This morning my iPod chose an instrumental track from one of your albums, and at first I admit I didn’t realize who it was. Jack Mitchell and His Big Band. What a talented group of geezers.
I took my iPod out of shuffle mode so that I could hear the rest of your album.
The random selection had been a bit of a coincidence, because my wife and I signed contracts just this past week to sell our home in Texas and return to Bella Vista, Arkansas — the town where you and I met.
I interviewed you for The Weekly Vista, and wrote a review of your CD. Living and working in that retirement village, I met many folks I would have been proud to call my grandparents. Former NASA workers, CEO’s, artists, professors, and musicians. With your soft-spoken demeanor and kindness, and your exuberant drumming, you were tops among them. When you showed up in Bella Vista, you joined and later took the lead in a jazz band that played two presidential inaugural balls.
Curious about getting back in touch with folks after we settle back in Bella Vista, I looked up your name online and was glad to see a Facebook page for your band, a YouTube video, and online articles about your band’s various notable performances.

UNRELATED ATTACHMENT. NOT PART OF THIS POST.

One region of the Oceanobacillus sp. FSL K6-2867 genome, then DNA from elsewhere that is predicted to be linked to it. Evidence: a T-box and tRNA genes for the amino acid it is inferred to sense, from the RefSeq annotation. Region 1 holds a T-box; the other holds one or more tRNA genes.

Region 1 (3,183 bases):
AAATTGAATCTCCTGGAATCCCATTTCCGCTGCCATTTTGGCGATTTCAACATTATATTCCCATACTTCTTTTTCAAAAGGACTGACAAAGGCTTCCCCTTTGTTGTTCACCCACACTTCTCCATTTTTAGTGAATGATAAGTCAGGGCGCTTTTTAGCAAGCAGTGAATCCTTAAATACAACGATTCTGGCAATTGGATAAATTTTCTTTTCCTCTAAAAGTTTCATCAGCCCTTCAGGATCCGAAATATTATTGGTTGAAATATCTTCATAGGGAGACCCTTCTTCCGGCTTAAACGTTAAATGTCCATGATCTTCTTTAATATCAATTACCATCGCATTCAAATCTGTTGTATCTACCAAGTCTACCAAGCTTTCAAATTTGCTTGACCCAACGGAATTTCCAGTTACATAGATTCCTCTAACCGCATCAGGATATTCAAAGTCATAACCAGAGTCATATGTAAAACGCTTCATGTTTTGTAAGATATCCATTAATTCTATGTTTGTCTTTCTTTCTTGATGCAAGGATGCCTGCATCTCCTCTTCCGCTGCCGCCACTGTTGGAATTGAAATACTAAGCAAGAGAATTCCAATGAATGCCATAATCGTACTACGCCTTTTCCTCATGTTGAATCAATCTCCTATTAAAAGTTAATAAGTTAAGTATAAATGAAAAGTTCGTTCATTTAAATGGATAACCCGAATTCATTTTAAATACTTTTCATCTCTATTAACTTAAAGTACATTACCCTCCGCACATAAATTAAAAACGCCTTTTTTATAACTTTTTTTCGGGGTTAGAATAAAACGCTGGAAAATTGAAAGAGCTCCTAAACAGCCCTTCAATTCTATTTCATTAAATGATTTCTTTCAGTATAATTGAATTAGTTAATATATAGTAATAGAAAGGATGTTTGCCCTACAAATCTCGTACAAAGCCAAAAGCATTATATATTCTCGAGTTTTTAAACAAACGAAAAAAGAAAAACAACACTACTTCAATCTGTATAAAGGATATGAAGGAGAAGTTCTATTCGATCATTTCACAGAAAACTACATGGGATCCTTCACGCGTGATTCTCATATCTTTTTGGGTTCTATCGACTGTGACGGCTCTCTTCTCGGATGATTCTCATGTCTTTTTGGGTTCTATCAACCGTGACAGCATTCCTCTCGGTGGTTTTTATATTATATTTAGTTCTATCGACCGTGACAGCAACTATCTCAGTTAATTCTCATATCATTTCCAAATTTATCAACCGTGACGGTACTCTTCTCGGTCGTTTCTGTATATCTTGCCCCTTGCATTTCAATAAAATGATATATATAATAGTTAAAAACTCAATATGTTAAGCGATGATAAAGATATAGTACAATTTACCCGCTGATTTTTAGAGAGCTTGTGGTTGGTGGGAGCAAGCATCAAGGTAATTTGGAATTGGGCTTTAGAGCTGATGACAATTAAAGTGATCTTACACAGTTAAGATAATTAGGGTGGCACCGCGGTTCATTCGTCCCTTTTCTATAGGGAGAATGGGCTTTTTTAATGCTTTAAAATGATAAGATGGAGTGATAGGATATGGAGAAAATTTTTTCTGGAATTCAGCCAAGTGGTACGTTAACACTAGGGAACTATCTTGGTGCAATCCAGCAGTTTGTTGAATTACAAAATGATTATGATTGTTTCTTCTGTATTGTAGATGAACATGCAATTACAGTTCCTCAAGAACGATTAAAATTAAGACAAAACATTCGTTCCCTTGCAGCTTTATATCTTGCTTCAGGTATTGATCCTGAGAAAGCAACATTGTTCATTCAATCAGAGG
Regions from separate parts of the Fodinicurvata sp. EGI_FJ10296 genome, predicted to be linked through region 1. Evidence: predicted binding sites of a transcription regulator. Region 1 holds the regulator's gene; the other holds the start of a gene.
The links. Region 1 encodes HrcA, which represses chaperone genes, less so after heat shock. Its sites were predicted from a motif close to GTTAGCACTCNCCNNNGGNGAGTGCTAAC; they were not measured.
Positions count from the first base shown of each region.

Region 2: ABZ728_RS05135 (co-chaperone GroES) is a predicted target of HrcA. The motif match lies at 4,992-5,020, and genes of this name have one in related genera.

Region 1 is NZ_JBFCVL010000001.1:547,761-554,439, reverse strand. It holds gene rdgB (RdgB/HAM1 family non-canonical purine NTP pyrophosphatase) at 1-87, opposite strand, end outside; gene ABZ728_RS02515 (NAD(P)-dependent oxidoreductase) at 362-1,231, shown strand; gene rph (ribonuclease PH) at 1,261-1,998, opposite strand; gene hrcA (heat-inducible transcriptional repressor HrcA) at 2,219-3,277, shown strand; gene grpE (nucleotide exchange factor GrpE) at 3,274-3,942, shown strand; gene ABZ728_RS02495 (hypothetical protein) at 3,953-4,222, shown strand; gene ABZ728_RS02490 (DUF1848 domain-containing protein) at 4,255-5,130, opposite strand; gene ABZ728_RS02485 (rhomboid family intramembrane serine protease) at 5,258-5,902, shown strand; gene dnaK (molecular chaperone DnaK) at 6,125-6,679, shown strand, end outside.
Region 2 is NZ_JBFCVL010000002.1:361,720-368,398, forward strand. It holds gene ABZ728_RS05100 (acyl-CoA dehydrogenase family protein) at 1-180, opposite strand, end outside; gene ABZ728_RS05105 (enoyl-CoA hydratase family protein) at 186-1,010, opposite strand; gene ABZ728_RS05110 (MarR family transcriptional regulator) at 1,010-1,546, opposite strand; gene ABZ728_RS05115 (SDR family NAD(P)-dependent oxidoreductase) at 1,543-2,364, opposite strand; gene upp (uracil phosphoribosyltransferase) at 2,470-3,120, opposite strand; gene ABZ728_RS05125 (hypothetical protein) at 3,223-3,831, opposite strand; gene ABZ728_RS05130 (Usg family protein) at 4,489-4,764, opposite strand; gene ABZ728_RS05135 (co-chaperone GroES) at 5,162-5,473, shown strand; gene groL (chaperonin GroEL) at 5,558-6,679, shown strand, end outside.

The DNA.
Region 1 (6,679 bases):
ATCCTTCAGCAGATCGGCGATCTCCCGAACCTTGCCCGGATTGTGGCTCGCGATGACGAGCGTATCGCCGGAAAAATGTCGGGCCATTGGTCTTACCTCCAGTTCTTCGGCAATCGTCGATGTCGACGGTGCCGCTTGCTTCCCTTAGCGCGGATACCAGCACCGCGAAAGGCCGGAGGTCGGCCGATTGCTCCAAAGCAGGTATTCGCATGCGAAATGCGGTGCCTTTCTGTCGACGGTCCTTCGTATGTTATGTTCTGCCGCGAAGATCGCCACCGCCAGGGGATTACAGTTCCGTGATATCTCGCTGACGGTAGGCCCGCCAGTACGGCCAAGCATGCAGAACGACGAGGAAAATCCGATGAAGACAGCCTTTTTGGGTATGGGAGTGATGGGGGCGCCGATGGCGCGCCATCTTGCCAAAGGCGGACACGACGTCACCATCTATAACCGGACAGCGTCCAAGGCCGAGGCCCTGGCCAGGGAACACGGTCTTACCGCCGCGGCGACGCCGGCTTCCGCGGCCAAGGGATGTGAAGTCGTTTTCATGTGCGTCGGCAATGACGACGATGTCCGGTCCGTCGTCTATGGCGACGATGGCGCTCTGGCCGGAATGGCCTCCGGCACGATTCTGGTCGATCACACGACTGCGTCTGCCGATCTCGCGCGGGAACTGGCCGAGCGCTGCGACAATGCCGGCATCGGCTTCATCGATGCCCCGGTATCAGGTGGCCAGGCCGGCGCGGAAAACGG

I hoped you would remember that time that I arranged to have your band play for a Chamber of Commerce fundraiser for the needy. My new friends happily dancing to your band’s smooth tunes, I approached the stage and requested “Big Bad Bill.” You either misunderstood me or just went with what you thought a 30-something might request. The band launched into, “Jump, Jive, and Wail,” a song that The Gap commercial had made popular, and the most dancers all night shook a leg.
Your drum solo that night left me amazed that a man nearly 80 years old could still wield the sticks with such dexterity. Your work on the track “Drummin’ Man” amazes me, too.
As I perused the Google results, I found an article in the Cleveland Banner that indicated you had moved back up north after more than 20 years in Bella Vista. You continued to play drums and joined a jazz band. It also told of how you served in WWII in the Air Force Band, and invented board games including “Know Your America.”
That same article, sadly, also told me that you had passed away in 2011.
I am glad that I got to know you, Jack, even just the least bit. Although I hadn’t seen you in at least 12 years, I felt a loss when I read of your death. The world lost not only a great musician, but a great American and a true family man. Your music lives on in my iPod.
Source of his later life details: